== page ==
In first for Kobach, noncitizen pleads guilty to illegal voting in Kansas

Kansas Secretary of State Kris Kobach speaks during a news conference Tuesday, Feb. 17, 2015, in Topeka.

? Kansas Secretary of State Kris Kobach announced Wednesday that he has obtained his first conviction of a non-U.S. citizen voting in Kansas elections.

Victor David Garcia Bebek, who resides in Wichita, pleaded guilty April 7 to three misdemeanor counts of voting without being qualified, Kobach’s office said. He was ordered to pay a $5,000 fine and placed on probation for up to three years, or until his fine is paid.

The conviction comes at a time when a law that Kobach championed in 2011 requiring people to show proof of U.S. citizenship to register to vote is being challenged in U.S. District Court in Kansas City, Kan. Last year, U.S. District Judge Julie Robinson issued a temporary injunction blocking enforcement of major provisions of the law until the case is decided.

According to Kobach’s office, Bebek, who is originally from Peru, became a naturalized U.S. citizen on Feb. 27. However, before he became a citizen, Kobach alleged, he voted in three elections in Kansas in 2012 and 2014.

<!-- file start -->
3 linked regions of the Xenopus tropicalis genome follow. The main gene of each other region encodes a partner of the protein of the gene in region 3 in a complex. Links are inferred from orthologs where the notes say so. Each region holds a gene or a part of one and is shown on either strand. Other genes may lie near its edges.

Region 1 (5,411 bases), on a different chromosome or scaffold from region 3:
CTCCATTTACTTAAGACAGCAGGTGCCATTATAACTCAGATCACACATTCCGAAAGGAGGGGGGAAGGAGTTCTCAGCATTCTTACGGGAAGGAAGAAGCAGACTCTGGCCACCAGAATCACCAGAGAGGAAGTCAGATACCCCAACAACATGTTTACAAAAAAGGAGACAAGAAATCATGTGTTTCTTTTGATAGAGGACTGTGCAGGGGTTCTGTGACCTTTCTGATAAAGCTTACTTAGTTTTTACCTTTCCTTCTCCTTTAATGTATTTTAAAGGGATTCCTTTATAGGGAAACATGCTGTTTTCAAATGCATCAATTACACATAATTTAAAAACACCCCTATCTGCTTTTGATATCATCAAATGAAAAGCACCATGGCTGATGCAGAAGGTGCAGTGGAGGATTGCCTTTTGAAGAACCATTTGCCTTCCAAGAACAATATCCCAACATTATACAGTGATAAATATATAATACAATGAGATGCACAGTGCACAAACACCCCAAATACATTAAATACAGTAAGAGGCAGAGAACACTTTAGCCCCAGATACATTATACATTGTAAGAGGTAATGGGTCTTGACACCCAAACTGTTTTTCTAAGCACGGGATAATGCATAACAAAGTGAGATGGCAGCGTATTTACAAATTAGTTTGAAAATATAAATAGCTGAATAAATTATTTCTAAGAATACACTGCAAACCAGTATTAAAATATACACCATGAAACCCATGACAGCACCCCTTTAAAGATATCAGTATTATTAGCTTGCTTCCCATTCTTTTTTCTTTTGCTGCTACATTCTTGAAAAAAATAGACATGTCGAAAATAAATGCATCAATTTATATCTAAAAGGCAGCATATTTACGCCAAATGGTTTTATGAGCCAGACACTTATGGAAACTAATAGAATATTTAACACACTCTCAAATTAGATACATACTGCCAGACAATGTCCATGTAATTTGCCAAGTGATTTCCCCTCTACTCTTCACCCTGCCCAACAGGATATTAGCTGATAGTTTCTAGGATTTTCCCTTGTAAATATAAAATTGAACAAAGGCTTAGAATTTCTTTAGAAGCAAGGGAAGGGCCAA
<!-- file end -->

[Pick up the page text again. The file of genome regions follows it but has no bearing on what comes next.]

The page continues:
It was the first conviction of a non-U.S. citizen voting in Kansas since the proof-of-citizenship law was adopted, and the eighth conviction for voting fraud that Kobach has obtained since passage of a law in 2015 giving the secretary of state’s office authority to prosecute voting crimes.

Since the proof of citizenship law took effect in 2013, tens of thousands of would-be voters have had their registrations blocked for failing to provide the required citizenship documents.

In a decision upholding Judge Robinson’s temporary injunction, the 10th U.S. Circuit Court of Appeals said last year that Kobach’s office must prove that a “substantial number” of noncitizens have registered in Kansas and that documentary proof of citizenship is the “minimum amount of information necessary” for the state to determine whether someone is eligible to vote.

“The problem of non-citizens voting is a serious one, both in Kansas and nationally,” Kobach said in a statement announcing Bebek’s guilty plea. “Every time a non-citizen votes, it cancels out the vote of a United States citizen.”